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If you rent an apartment or own a condominium, you need insurance to protect your belongings. While your landlord or condo association might have insurance, it only protects the building. Your belongings are not covered under those policies. There are several types of residential insurance policies.

Floods and earthquakes aren't on the list. If you live in an area prone to either, you'll need to buy a separate policy or a rider. In some coastal regions, where hurricanes might pose a threat, you might also need to buy a separate rider to cover wind damage.

One thing to look at is whether the insurance company will offer "actual cash value" (ACV) or "replacement cost coverage" for your belongings. As the name implies, ACV coverage will pay only for what your property was worth at the time it was damaged or stolen. So, if you bought a television five years ago for $300, it would be worth significantly less today. While you'd still need to spend about $300 for a new TV, your insurance company will pay only for what the old one was worth, minus your deductible. Replacement cost coverage, on the other hand, will pay what it actually costs to replace the items you lost, again minus the deductible.

In some regions, most insurers write ACV coverage. In others, they'll quote you replacement cost coverage by default. Replacement cost coverage will cost you more in premiums, but it will also pay out more if you ever need to file a claim.

Let your agent know about any particularly valuable items you have. Jewelry, antiques, and electronics might be covered up to a certain amount. If you have some items that are unusually expensive, such as a diamond ring, you'll probably want to purchase a separate rider. If you don't talk to your agent about an expensive item when you buy the policy, you probably won't be able to recover the loss.

Take inventory

To ensure you are compensated for any belongings you lose from a fire, storm or other catastrophe, you should inventory all of your personal belongings. "Many people learn after a fire or storm that they didn't have enough personal property coverage. Making an inventory will help you decide how much insurance you need. It also will simplify claims," says Texas Insurance Commissioner Jose Montemayor. "Your inventory should list each item, its value, and serial number. Photograph or videotape each room, including closets, open drawers, storage buildings, and your garage. Keep receipts for major items in a fireproof place."

Footing the bill when your home is unlivable

If your apartment or condominium becomes uninhabitable due to a fire, burst pipes, or any other reason covered by your policy, your insurance will cover your "additional living expenses." Generally, that means paying for you to live somewhere else. This coverage has a limit of about 30 to 50 percent of the total value of the policy. So, if you're insured for $100,000, your "additional living expenses" limit will be $30,000 to $50,000, depending on your policy terms. Your insurance company will continue to pay while your home is being repaired or rebuilt, or until you permanently relocate. Sometimes 12 months is the longest an insurance company will continue paying. With some policies, you're limited to what the insurance company considers a "reasonable length of time."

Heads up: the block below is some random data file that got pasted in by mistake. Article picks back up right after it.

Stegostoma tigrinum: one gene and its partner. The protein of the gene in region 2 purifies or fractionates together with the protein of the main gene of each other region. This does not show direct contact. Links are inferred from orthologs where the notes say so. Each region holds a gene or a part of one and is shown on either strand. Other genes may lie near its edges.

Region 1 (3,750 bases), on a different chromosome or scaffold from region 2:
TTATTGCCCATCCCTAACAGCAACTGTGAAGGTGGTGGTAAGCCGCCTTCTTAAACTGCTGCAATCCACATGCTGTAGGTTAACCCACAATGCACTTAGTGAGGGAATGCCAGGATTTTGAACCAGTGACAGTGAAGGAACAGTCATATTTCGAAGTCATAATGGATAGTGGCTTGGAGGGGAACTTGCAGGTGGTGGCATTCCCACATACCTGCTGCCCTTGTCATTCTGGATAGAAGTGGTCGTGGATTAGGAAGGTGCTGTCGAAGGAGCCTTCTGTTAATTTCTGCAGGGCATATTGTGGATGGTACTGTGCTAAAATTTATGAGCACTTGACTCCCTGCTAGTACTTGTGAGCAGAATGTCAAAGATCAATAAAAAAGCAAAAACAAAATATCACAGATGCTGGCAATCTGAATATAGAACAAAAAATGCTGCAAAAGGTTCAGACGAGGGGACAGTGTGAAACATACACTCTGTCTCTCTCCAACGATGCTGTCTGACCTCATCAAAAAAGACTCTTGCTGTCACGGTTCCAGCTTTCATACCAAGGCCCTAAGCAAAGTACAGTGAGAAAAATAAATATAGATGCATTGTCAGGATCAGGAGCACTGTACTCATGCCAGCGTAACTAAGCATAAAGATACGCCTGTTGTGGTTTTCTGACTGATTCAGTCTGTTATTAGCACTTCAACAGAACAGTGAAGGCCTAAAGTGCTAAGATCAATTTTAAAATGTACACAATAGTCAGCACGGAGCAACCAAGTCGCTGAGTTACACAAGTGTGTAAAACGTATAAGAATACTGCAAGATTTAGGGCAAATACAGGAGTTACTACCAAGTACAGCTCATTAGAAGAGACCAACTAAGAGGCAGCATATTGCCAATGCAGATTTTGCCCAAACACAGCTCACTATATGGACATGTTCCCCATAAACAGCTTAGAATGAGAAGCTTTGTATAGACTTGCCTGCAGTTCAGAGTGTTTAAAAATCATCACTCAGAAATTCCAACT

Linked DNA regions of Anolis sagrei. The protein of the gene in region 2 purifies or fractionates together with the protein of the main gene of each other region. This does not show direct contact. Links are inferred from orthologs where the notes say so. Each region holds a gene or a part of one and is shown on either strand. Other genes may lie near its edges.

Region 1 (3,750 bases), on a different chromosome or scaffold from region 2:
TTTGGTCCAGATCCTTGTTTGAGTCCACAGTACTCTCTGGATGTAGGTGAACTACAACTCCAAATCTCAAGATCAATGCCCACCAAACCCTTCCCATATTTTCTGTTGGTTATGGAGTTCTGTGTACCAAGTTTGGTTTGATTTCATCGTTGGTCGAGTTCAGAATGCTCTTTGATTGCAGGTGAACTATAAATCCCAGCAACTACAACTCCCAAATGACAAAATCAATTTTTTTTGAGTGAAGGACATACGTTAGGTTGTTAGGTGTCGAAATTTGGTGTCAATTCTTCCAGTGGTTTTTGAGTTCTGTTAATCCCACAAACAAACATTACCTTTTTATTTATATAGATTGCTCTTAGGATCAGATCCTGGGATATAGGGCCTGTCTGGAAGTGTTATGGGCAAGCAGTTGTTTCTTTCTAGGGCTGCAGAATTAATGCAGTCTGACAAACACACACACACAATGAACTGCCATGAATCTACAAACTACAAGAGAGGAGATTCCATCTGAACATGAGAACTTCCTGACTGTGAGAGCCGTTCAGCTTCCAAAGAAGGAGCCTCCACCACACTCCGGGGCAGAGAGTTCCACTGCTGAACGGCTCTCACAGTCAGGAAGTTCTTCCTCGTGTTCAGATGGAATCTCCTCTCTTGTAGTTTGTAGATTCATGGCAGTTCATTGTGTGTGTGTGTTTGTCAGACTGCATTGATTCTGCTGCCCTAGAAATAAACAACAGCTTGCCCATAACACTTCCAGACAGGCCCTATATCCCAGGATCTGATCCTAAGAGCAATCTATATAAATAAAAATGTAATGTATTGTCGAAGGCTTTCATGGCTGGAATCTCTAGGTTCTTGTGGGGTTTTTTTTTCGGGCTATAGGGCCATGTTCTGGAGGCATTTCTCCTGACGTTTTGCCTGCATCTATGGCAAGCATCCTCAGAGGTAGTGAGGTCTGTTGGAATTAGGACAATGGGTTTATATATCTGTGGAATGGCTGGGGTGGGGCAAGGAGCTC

Additional benefits

Renters and condo owners insurance policies have additional benefits. For example, a waterbed liability provision is standard in most renters and condo owners policies. If your waterbed bursts and the water ends up in the apartment below yours, your insurance would cover the damage. Liability protection is also standard with most renters and condo policies. This means if someone in your unit slips and falls, you're covered for any costs, up to your liability limit. If this person sues you, you're covered for what they win in a court judgment as well as your legal expenses, up to your policy's limit.

Keeping your premium low

Just like any other type of homeowners insurance policy, your premium depends on a number of factors: where you live, your deductible, your insurance company, and whether you need any additional coverage. Increasing your deductible (the amount you pay before your coverage kicks in) is one strategy. Make sure you can afford whatever deductible you choose. If you're thinking about getting a dog, you might want to think twice. Some insurance companies are reluctant to write policies for owners of certain breeds. Most insurers offer a discount for "protective devices," including smoke and fire detectors, burglar alarms, and fire extinguishers. Some insurers might offer discounts to policyholders who are over age 55 and retired. Others might offer a discount if you buy both an auto and renters policy (called a multi-line discount).

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